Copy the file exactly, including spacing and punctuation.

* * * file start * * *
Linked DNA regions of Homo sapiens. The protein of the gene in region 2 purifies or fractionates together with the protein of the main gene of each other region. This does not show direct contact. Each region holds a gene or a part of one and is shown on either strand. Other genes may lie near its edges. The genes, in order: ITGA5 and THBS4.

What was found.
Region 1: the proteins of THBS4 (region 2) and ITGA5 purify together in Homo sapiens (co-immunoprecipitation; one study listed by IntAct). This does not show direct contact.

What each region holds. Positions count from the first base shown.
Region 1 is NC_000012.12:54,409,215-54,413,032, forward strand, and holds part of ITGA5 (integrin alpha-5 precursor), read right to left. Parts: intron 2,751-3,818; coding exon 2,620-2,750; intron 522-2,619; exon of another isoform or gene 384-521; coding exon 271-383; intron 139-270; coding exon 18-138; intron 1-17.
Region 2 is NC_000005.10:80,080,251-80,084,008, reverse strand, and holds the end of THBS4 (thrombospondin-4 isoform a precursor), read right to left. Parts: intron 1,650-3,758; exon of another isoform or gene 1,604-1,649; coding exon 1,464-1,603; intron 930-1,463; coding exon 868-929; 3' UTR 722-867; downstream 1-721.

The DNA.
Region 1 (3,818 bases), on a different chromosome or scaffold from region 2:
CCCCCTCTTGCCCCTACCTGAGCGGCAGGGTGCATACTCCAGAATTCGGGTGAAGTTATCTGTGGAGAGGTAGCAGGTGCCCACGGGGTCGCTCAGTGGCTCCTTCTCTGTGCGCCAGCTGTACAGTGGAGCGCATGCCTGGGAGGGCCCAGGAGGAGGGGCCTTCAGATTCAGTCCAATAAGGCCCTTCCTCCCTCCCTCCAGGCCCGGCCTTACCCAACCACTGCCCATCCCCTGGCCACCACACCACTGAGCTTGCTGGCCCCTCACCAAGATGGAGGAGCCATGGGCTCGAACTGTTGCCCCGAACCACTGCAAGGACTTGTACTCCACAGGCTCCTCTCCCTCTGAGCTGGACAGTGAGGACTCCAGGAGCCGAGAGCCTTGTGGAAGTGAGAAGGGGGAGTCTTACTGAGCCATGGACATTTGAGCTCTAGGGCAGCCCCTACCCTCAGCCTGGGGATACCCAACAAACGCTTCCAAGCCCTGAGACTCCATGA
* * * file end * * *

Linked DNA regions of Homo sapiens. The protein of the gene in region 2 purifies or fractionates together with the protein of the main gene of each other region. This does not show direct contact. Each region holds a gene or a part of one and is shown on either strand. Other genes may lie near its edges. The genes, in order: ITGA5 and THBS4.

What was found.
Region 1: the proteins of THBS4 (region 2) and ITGA5 purify together in Homo sapiens (co-immunoprecipitation; one study listed by IntAct). This does not show direct contact.

What each region holds. Positions count from the first base shown.
Region 1 is NC_000012.12:54,409,215-54,413,032, forward strand, and holds part of ITGA5 (integrin alpha-5 precursor), read right to left. Parts: intron 2,751-3,818; coding exon 2,620-2,750; intron 522-2,619; exon of another isoform or gene 384-521; coding exon 271-383; intron 139-270; coding exon 18-138; intron 1-17.
Region 2 is NC_000005.10:80,080,251-80,084,008, reverse strand, and holds the end of THBS4 (thrombospondin-4 isoform a precursor), read right to left. Parts: intron 1,650-3,758; exon of another isoform or gene 1,604-1,649; coding exon 1,464-1,603; intron 930-1,463; coding exon 868-929; 3' UTR 722-867; downstream 1-721.

The DNA.
Region 1 (3,818 bases), on a different chromosome or scaffold from region 2:
CCCCCTCTTGCCCCTACCTGAGCGGCAGGGTGCATACTCCAGAATTCGGGTGAAGTTATCTGTGGAGAGGTAGCAGGTGCCCACGGGGTCGCTCAGTGGCTCCTTCTCTGTGCGCCAGCTGTACAGTGGAGCGCATGCCTGGGAGGGCCCAGGAGGAGGGGCCTTCAGATTCAGTCCAATAAGGCCCTTCCTCCCTCCCTCCAGGCCCGGCCTTACCCAACCACTGCCCATCCCCTGGCCACCACACCACTGAGCTTGCTGGCCCCTCACCAAGATGGAGGAGCCATGGGCTCGAACTGTTGCCCCGAACCACTGCAAGGACTTGTACTCCACAGGCTCCTCTCCCTCTGAGCTGGACAGTGAGGACTCCAGGAGCCGAGAGCCTTGTGGAAGTGAGAAGGGGGAGTCTTACTGAGCCATGGACATTTGAGCTCTAGGGCAGCCCCTACCCTCAGCCTGGGGATACCCAACAAACGCTTCCAAGCCCTGAGACTCCATGA